By Rachel Jones

“The New Colossus” by Marshall Goldberg

The New Colossus by Marshall Goldberg

Photography: Michael Fornataro

Nellie Bly was not only a revolutionary reporter, but she was also the inspiration for “The New Colossus.” The historical mystery, written by local author Marshall Goldberg, follows Bly’s investigation of a possible murder in 1880s New York City. The victim? Emma Lazarus, the poet of “The New Colossus,” which is displayed on the Statue of Liberty. Goldberg, a television writer of 25 years, crafted the novel with only real people and events, so it would read as nonfiction. “My ultimate goal, besides to tell a good tale, was to make people feel like they were in the middle of a story in the 1880s.”

Order the book in print, audio, or e-book versions at Barnes and Noble or

“Swing” by Philip Beard

Swing: A Novel by Philip Beard

Cover design: Amy C. King

In his third and most accomplished novel, “Swing,” Philip Beard introduces us to John Kostka and Henry Graham. The first, a legless veteran who travels by gloved hands and powerful arms. The second, a 10-year-old boy who recently lost his father. When they meet at a bus stop in Downtown Pittsburgh, the two seem to only share a love of the 1971 Pittsburgh Pirates. But as their friendship grows, they realize it is more than baseball that connects them; it’s something strong enough to heal old wounds and deep enough to last a lifetime.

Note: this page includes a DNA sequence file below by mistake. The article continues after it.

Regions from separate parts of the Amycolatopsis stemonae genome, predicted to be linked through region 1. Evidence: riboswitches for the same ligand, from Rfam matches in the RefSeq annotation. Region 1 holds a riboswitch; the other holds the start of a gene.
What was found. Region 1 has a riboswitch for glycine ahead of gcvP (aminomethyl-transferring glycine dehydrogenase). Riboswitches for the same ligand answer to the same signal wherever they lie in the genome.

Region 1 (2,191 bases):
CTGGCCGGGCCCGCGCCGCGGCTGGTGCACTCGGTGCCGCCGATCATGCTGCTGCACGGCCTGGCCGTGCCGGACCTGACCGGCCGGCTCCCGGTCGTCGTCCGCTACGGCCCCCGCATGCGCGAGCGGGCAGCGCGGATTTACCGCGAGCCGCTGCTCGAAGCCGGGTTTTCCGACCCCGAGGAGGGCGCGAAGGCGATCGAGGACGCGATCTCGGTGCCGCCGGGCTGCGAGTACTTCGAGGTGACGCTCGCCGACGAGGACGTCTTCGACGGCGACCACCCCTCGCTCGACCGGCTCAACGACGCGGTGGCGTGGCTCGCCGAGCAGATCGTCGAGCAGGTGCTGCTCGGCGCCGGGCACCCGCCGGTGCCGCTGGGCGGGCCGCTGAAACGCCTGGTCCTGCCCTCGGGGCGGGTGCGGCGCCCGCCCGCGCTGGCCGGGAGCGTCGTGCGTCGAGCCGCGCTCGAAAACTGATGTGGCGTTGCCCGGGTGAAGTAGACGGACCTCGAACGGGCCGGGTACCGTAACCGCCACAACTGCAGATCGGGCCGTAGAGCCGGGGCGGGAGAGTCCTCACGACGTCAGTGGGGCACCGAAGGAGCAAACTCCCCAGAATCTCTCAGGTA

Purchase “Swing” at Barnes & Noble and Penguin Bookshop, or download it from any major e-book sellers.

“Bodiography Movement Therapy” by Maria Caruso

Bodiography Movement Therapy by Maria Caruso

Photography: Maria Caruso

Maria Caruso knows the positive effects physical movements can have on our mental states. To share her message, the artistic and executive director of the Bodiography Movement Therapy System is offering to train others in her research-based process — no dance background required! Caruso’s new book, “Bodiography Movement Therapy: The Healing Power of Dance and Movement for EveryBODY,” serves as a manual to facilitators and works with the training sessions that begin this fall. Caruso hopes “the Bodiography Movement Therapy system can be used for the betterment of the community, and in the name of both healing and preventative care.”

For more information, visit
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